Rebels, army clash in eastern DRC

Explosions and machine-gun fire echoed through the hills of east Democratic Republic of Congo on Friday, as government troops battled rebels for a third day amid a worsening humanitarian crisis that has displaced nearly 200 000 people in the past few months, a United Nations military spokesperson said.

Clashes between the army and insurgents loyal to rebel leader Laurent Nkunda erupted early on Friday around Rugari, about 35km north of the regional capital, Goma, said Major Viveck Goyal, a spokesperson for the 18 000-strong peacekeeping force.

”The initial information we have is that the Nkunda elements are being pushed away from Rugari,” Goyal said.

Neither the army nor rebels could be reached for comment.

The DRC’s government has struggled with little success to establish authority over the lawless eastern regions of the country, particularly the volatile province of North Kivu, where the army and at least three other factions control their own patches of territory, openly manning roadblocks on dirt tracks that wind through hundreds of steep green hills.

Nkunda defected from the army several years ago and formed his own militia soon after the DRC’s war ended in 2002, claiming he needed to protect his minority Tutsi ethnic group from Rwandan rebels who have occupied forests in east DRC since fleeing Rwanda’s 1994 genocide, which their leaders helped organise. More than 500 000 ethnic Tutsis and moderate Hutus were killed during the mass Rwandan slaughter 13 years ago.

Nkunda and his fighters rejoined the army earlier this year, but broke away again months later. The latest round of clashes between Nkunda’s men and government loyalists erupted in August and have continued sporadically despite attempts to broker a truce between the two sides.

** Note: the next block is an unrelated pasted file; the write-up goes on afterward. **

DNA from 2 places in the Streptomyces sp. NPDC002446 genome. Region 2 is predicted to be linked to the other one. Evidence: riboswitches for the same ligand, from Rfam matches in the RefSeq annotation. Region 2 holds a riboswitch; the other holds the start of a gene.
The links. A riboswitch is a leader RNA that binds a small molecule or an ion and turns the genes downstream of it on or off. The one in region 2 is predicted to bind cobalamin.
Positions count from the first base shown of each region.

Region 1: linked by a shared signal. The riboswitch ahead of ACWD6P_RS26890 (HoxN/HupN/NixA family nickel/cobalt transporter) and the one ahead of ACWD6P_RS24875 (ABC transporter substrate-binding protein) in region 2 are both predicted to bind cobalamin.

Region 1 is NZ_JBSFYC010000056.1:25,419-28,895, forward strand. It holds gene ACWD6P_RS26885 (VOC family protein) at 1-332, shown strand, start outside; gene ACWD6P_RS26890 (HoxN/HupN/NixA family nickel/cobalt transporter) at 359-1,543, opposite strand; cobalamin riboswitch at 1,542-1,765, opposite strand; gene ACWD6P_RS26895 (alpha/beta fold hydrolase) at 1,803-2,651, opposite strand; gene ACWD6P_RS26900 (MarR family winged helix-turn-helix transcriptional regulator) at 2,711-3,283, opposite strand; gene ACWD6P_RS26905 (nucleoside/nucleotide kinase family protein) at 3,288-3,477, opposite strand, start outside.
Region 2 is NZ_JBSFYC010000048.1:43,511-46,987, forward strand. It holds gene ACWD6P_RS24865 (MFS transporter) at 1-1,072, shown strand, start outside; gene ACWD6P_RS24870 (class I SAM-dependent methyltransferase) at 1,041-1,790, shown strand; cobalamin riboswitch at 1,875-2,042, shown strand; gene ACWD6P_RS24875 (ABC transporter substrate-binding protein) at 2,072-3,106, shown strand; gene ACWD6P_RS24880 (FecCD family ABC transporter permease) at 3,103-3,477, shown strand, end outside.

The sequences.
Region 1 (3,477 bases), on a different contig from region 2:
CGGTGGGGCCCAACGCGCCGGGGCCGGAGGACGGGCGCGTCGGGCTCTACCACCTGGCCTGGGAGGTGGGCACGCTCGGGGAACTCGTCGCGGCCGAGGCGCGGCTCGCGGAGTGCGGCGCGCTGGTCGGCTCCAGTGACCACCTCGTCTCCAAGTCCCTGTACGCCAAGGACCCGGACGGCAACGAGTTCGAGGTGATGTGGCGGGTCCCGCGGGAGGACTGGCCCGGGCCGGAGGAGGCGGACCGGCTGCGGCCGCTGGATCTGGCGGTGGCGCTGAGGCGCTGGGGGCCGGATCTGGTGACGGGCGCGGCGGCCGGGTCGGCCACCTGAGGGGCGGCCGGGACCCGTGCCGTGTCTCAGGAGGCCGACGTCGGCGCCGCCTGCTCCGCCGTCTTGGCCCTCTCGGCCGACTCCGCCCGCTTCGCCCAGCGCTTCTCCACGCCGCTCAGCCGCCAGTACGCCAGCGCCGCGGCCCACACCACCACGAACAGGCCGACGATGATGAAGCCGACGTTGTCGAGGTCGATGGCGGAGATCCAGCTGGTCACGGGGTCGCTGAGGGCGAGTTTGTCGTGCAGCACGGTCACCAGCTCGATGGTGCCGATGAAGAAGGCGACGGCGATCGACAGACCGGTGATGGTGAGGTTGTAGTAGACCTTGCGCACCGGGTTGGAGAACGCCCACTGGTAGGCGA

Skirmishes in Rugari on Thursday forced hundreds, maybe thousands, of civilians to flee down a main road from Goma. Army units on Wednesday, meanwhile, repelled another attack by Nkunda fighters on a military base in Rutshuru, 30km north of Rugari.

That attack forced thousands of people in Rutshuru to flee, ”many for a second or third time”, the UN World Food Programme said in a statement.

Though most Rutshuru residents have returned, ”the constant forced movement is wearing down the survival strategies of a population that is already extremely vulnerable”, WFP said.

Last week, tens of thousands of people fled two camps on the rocky volcanic plains of Mugunga, just east of Goma, after Nkunda fighters attacked an artillery-equipped army position on a hilltop overlooking it. Most residents returned, but found the temporary huts looted.

The fighting has battered impoverished North Kivu, forcing more than 176 000 people to flee in the last several months, according to UN figures. The region has been insecure for years, however, and the latest violence has pushed the total number of displaced in the province to around 800 000.

On a visit to Goma on Wednesday, UN force commander General Babacar Gaye said UN forces would help government forces disarm militias in the east, including Rwandan rebels, traditional Mai Mai militiamen and Nkunda’s rebels — most of whom have failed to lay down their arms and rejoin the army.

About 4 000 UN troops are deployed in North Kivu with a mandate to protect civilians. Militarily, they have helped defend key population centres, including Goma and more recently the town of Sake, where peacekeepers deployed to enforce a truce between Nkunda fighters and the army.

The UN force in the DRC is the largest the largest UN peacekeeping mission in the world. Though violence has persisted in eastern part of the country, the

force has helped maintain security in the vast mineral-rich country since the end of a 1998 to 2002 war that drew in the armies of more than half a dozen African nations. – Sapa-AP

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Todd Pitman
Todd Pitman works from [email protected] Regional Public Information Officer, UN Human Rights (OHCHR), based in Bangkok. Ex-AP foreign correspondent in Africa and Asia-Pacific. Todd Pitman has over 2342 followers on Twitter.

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